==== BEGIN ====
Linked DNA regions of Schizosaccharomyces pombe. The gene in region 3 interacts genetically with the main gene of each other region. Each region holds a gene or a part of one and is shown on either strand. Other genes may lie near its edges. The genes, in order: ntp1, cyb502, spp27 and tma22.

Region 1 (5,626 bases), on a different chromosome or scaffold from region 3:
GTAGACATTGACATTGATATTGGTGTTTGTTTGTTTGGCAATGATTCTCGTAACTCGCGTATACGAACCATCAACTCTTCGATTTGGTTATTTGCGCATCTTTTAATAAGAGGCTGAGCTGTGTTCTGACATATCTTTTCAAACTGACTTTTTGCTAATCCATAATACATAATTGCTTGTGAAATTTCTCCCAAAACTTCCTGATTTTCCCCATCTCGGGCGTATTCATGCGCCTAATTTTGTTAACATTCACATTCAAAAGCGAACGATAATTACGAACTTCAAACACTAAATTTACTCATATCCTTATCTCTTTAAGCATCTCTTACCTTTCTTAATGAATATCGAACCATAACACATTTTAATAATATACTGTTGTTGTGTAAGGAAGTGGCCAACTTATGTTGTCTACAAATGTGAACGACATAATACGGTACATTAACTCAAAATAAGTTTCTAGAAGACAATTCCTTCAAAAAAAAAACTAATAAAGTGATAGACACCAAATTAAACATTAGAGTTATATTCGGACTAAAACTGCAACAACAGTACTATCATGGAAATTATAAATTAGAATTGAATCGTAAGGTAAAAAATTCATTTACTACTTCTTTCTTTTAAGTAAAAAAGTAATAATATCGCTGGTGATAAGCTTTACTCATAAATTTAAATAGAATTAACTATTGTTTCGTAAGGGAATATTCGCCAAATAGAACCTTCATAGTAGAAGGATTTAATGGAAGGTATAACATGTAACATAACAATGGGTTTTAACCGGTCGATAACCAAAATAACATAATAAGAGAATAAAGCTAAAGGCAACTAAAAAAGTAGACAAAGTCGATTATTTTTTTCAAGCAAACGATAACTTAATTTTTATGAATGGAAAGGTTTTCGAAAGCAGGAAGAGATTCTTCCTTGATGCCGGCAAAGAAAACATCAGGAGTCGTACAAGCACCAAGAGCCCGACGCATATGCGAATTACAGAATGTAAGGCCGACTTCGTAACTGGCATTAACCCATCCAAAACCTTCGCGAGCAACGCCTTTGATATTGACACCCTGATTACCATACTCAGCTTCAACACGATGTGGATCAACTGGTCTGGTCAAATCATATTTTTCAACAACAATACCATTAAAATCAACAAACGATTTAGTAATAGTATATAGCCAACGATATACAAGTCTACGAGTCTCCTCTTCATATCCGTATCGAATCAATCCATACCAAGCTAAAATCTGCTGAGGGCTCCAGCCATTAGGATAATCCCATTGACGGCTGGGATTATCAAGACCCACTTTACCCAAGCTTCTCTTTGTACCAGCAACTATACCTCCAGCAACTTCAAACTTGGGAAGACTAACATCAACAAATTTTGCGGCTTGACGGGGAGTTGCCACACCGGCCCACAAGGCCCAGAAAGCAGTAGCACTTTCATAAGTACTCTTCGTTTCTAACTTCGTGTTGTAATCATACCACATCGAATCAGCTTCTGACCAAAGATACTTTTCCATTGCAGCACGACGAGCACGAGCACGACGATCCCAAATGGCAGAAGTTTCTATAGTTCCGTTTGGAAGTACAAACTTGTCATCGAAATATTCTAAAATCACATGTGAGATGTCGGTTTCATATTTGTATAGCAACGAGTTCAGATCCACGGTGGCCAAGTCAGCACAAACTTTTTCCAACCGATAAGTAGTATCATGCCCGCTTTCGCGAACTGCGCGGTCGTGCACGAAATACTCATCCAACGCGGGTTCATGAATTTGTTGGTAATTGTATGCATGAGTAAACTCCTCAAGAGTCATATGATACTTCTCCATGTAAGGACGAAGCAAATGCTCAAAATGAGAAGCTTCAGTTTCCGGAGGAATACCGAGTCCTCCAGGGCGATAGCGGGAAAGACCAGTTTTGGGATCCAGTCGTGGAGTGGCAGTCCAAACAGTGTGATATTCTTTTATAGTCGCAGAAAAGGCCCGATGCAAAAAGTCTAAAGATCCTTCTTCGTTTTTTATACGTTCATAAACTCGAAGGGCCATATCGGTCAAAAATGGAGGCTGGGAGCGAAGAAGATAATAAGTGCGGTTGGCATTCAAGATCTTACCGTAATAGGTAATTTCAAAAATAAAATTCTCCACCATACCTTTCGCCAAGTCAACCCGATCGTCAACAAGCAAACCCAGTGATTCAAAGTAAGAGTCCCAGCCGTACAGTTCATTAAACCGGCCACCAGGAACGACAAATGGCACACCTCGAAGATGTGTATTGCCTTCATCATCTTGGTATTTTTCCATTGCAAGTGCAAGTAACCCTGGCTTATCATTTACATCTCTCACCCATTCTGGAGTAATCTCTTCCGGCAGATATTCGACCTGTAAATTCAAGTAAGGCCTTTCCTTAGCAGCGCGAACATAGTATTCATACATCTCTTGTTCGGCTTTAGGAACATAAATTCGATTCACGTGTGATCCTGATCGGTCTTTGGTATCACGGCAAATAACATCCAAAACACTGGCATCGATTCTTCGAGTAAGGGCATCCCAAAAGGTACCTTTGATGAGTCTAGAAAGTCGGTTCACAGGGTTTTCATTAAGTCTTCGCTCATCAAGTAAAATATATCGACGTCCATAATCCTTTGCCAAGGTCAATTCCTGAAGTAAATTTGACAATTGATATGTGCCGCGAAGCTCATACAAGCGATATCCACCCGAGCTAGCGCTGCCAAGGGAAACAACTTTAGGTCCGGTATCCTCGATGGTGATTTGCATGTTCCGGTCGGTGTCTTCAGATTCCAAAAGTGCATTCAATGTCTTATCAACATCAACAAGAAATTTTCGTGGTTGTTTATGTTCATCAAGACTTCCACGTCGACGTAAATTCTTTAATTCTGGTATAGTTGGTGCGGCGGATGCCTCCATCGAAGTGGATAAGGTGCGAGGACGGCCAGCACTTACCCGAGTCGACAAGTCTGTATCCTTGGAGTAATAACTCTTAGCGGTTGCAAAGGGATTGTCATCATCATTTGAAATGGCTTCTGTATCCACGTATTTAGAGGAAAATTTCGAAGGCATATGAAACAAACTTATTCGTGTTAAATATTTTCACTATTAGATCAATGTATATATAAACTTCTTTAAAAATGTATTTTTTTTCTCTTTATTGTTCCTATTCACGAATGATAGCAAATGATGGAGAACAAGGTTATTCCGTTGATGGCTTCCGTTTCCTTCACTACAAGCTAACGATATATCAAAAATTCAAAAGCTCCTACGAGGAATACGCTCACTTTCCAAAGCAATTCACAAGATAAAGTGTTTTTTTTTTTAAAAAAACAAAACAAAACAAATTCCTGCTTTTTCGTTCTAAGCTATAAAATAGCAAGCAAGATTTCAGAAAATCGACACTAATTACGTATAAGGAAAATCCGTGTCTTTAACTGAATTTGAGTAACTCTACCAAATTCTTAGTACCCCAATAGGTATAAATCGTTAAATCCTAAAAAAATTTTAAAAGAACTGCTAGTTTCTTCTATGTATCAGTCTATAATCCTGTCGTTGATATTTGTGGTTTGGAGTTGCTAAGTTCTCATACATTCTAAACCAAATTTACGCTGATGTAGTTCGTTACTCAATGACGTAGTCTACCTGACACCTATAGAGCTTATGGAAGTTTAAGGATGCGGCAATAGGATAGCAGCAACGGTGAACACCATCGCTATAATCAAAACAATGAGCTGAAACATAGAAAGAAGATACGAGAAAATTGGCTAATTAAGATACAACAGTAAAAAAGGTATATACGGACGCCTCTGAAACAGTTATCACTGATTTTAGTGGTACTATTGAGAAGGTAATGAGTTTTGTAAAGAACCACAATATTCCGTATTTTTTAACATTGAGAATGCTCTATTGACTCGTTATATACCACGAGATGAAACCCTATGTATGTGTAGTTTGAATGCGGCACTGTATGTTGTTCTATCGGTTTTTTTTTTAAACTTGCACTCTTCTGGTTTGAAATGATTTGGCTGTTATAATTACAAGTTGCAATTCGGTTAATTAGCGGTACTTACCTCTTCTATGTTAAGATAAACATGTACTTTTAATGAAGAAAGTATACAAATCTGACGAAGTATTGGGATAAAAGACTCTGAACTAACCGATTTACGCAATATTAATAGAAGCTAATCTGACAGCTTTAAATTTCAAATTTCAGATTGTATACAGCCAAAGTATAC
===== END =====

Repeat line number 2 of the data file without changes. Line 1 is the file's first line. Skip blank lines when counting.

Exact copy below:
Region 1 (5,626 bases), on a different chromosome or scaffold from region 3: